Thank you for your support! The campaign is far from over. We remain optimistic for long-term success.

    PCTRI
    Letter Writing WILL make a difference - this is not a giant group of officials shutting off trail access....this is 1 or 2 people behind closed doors not doing their job because they want the easy way out. We have to make them get off their butts and do something....
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  42. #142
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    Get the ACLU involved.

  43. #143
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    Hey,

    Does anyone know the current status of this? The original post stated sometime near march 2013 and that is rapidly approaching.

    best regards

    ac

    Well I see I had the posts backwards and just saw it has been updated. New to the interface of this website!

  44. #144
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    see post #141
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  45. #145
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    Quote Originally Posted by Traildogcharlton View Post
    Hey,

    Does anyone know the current status of this? The original post stated sometime near march 2013 and that is rapidly approaching.

    best regards

    ac

    Well I see I had the posts backwards and just saw it has been updated. New to the interface of this website!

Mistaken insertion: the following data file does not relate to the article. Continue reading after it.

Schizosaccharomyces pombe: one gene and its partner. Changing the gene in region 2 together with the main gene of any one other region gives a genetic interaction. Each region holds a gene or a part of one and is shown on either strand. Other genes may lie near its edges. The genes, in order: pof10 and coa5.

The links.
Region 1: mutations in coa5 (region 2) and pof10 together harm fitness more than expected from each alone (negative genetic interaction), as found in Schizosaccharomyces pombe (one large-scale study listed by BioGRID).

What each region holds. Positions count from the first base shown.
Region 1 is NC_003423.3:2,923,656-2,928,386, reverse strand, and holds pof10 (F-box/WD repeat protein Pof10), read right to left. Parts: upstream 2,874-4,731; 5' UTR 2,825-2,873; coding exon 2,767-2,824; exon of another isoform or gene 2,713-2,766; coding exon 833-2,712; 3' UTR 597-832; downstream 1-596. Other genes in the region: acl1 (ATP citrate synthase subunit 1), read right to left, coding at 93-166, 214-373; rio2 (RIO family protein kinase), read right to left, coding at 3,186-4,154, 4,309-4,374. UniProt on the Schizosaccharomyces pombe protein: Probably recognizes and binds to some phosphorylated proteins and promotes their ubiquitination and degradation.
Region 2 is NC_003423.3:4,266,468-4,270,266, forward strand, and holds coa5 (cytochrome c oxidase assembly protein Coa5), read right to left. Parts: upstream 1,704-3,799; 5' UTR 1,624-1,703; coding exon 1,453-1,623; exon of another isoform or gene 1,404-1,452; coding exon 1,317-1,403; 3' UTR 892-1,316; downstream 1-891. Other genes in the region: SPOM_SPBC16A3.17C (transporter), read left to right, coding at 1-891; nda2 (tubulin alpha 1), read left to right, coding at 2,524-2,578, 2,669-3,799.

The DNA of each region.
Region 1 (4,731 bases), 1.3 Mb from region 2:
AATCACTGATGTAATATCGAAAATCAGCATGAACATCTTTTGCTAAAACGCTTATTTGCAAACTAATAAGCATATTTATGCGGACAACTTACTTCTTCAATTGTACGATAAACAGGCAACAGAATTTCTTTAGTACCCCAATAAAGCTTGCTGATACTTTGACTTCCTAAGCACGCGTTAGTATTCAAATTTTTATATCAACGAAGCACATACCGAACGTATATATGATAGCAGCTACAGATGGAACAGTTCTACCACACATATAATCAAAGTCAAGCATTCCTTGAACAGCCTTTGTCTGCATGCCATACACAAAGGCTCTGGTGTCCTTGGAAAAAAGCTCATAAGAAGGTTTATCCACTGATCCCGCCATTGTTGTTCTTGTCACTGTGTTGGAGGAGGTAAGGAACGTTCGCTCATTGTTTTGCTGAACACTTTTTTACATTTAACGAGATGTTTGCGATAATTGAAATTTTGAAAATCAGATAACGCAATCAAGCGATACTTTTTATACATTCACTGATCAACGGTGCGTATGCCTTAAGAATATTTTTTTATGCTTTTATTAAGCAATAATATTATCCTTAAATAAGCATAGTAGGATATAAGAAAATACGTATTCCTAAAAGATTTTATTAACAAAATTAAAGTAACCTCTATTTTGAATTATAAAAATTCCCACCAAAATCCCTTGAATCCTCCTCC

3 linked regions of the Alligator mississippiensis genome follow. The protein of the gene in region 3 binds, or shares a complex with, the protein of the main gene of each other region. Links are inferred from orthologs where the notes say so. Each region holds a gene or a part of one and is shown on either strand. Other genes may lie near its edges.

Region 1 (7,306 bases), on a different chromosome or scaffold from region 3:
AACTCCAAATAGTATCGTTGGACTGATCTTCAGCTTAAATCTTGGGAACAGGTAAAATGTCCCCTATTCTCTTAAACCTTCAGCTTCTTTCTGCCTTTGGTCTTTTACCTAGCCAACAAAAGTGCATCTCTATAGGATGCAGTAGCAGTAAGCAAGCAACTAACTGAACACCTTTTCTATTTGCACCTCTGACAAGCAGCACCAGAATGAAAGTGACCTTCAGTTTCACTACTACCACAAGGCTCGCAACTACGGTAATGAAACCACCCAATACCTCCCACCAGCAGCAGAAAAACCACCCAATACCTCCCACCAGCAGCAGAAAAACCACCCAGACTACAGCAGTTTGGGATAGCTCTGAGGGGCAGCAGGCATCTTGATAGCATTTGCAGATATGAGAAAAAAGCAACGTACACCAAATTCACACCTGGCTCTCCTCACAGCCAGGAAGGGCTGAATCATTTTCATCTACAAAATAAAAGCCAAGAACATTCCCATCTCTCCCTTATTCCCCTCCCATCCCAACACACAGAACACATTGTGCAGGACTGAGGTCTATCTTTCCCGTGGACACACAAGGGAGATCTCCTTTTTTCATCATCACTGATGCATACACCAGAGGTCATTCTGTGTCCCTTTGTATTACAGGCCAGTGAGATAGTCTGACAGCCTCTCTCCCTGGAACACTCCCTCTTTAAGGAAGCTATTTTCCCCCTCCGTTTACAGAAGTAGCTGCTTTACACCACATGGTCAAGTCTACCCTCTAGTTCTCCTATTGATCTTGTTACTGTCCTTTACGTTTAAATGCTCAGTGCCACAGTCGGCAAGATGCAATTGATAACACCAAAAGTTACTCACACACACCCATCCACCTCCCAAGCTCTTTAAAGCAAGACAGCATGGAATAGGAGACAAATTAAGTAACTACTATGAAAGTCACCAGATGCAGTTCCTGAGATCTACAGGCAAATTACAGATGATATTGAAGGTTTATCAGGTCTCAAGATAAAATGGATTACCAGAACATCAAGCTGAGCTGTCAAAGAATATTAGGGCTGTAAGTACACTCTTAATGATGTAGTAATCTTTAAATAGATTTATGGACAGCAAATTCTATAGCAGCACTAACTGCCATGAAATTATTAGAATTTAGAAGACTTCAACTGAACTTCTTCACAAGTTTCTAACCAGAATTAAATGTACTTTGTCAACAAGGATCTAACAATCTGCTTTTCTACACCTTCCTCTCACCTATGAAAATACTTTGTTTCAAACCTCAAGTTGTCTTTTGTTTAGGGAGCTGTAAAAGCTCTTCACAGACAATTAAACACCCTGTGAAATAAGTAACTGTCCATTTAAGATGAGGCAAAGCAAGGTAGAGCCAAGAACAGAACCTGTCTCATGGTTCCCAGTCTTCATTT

Yes, we politely held back from bombarding the Forest Service with e-mail because the staff lulled us into thinking that the agency was probably going to review the closure, and that would be the time to write in. Meanwhile, the PCT traditionalists had no such reservations and clogged the agency's mailbox with rants. And that seems to have scared the Forest Service off. Which leaves everything in the status quo, including varying opinions about the validity of the closure order, which was typed up in 1988 with no opportunity for public input.

  46. #146
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    we need to offer the spammers some sort of reward if they bombard USFS with pro-mtb comments that lead to them overturning the bike prohibition on pct.

  47. #147
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    Quote Originally Posted by evdog View Post